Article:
This week’s blogger is Adam Topliff: He teaches 8th Grade Social Studies and Civics at Wamego Middle School in Wamego, KS. Adam loves all things Hamilton!
Congratulations! You’ve made it to summer! Now take a deep breath and relax for moment. You should allow yourself some quality time with your family, catch up on some reading (ask Glenn Wiebe if you are looking for some good reads), and maybe do some things to make yourself better at your craft.
In recent years, summer professional development has become a popular trend and is taking on many forms. There are great webinars and online opportunities. Check out Twitter. You will find a great variety of chats and great people posting awesome ideas to steal. You can partake in the face to face opportunities (insert my shameless plug for KSDE Summer Institutes) along with many other organizations that have great professional development options. These might not be for you, either because of time or resources, but that does not mean you can’t get some quality professional development.
I love to use my summer family road trips to squeeze in some quality self-paced professional development. Every summer, the Topliff Crew heads to a variety of places around this great state and nation to explore and expose our kids to as much as we can. This summer, we have planned four days in New York City and we are pretty pumped! Each year as we plan our trip, I look into what the area has to offer historically. With New York City, the trip practically planned itself. We included many things related to Hamilton, including a visit to the famed Fraunces Tavern. Continue reading Summer Road Trip – Have Fun And Get Some Professional Development
There are a lot of factors that affect our access to good professional development: district size, geographic location, budget (both your’s and your school’s). So what’s a teacher to do when you’re one of the only social studies teachers in your building, or you want to try something new but the people in your department still won’t give up their precious overhead projector?
There is one outlet where you can find solid PD, often hosted by leaders in the field, at least once a week: Twitter Chats. As Chris Hitchcock, one of the moderators of #sschat, describes how she felt when she discovered the hashtag:
#sschat offered this whole new world of collaboration, support, and interaction that was fascinating and really helpful.
Have I piqued your interest yet? Continue reading #sschat: A Professional Learning Community from the Comfort of Your Couch
This week’s guest post is written by Angela Howdeshell, Vice President for Programs and Administration for the Kansas Council for Economic Education.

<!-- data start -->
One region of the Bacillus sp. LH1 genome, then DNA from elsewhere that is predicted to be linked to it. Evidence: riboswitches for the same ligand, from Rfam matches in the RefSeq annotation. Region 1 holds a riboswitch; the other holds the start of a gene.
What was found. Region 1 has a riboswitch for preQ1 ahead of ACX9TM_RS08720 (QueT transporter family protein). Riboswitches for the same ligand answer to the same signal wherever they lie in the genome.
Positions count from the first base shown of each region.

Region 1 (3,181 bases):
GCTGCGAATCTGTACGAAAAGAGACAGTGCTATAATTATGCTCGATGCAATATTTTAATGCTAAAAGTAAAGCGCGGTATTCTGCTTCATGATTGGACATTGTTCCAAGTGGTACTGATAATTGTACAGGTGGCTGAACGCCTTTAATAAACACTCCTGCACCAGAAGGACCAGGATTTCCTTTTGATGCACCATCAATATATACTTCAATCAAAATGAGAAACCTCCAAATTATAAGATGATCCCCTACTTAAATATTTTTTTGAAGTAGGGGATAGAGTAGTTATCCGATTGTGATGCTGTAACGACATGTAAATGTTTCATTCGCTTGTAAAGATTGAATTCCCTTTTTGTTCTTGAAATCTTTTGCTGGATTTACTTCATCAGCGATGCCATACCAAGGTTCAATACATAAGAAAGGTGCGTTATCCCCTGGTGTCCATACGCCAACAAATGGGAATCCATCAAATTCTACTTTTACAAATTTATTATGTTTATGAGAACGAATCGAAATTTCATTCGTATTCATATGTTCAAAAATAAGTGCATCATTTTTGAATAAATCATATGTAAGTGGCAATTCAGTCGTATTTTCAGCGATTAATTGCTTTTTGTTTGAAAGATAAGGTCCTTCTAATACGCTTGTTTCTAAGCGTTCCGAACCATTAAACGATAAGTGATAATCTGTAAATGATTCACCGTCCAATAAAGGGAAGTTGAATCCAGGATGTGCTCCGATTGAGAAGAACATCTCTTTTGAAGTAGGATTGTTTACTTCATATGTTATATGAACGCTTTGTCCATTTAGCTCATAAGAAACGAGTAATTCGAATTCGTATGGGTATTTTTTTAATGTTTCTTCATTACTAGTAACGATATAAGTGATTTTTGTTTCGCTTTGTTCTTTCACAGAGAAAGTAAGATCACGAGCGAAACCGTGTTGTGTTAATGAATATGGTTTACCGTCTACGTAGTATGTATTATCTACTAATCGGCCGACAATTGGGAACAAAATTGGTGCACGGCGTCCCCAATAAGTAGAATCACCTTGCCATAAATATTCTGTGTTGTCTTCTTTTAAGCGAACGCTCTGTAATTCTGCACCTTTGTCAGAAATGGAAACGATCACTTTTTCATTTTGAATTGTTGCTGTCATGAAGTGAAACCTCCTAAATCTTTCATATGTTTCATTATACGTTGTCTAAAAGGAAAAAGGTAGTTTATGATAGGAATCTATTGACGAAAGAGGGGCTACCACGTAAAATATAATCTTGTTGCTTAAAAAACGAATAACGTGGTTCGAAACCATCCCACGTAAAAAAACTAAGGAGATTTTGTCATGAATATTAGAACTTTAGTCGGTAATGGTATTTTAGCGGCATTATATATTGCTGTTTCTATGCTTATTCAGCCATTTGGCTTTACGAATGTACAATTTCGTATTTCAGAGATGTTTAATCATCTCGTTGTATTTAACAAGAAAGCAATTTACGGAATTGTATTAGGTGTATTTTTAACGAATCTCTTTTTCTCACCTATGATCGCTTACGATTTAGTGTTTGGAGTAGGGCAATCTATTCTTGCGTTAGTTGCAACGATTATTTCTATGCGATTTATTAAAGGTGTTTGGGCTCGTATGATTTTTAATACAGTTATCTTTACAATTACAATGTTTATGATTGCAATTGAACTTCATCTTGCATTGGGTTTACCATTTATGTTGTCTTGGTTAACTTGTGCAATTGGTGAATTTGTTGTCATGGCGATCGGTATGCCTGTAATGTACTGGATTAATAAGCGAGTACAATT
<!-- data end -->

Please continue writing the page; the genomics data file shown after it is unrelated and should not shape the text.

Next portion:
The current political tension has created many “teachable moments” for helping students understand many of the economic issues facing our nation. These issues are not always taught in classrooms but this is a great time to help students clarify their own thinking and ultimately, become more informed citizens and future voters. The issues are very complex and require our students to begin to dig into these topics in order to understand not only the challenges faced and the impact of choices made in the past, but also to understand the challenges our nation faces today and the impact of the choices we make now.
Integrating economic and personal finance concepts in K-12 classrooms is necessary to Continue reading 15 econ lessons, political cartoons, and PD designed to make you and your kids smarter
Joe Zlatnik is an 8th Grade American History teacher at Basehor-Lindwood USD 458.
“I am as happy no where else and in no other society,” Thomas Jefferson once wrote, “and all my wishes end, where I hope my days will end, at Monticello.”
Professional development opportunities, when relegated to our buildings, is often dull, not specific to our content, and, worst of all, uninspiring. Fortunately, there are a number of quality professional development opportunities for Social Studies teachers that will significantly impact us as educators. Coming up in November is the Kansas Council for the Social Studies Conference in Salina. The next month, the National Council for the Social Studies will have their annual conference in Washington D.C. While both of these are great opportunities to learn from some of the brightest minds in our profession, there are other professional development opportunities that are impactful on a more personal level.
This past July, I had the honor and privilege of being selected to take part in the Monticello Teacher Institute: The Barrringer Fellowship. This weeklong experience allowed me to spend time in Charlottesville, Virginia immersing myself in the world of Thomas Jefferson. We spent time at Monticello itself, the special collections library at the University of Virginia, the Robert H. Smith International Center for Jefferson Studies, and a multitude of locations significant to Jefferson’s life or the study of his life. Continue reading Professional Growth and Development: The Monticello Teacher Institute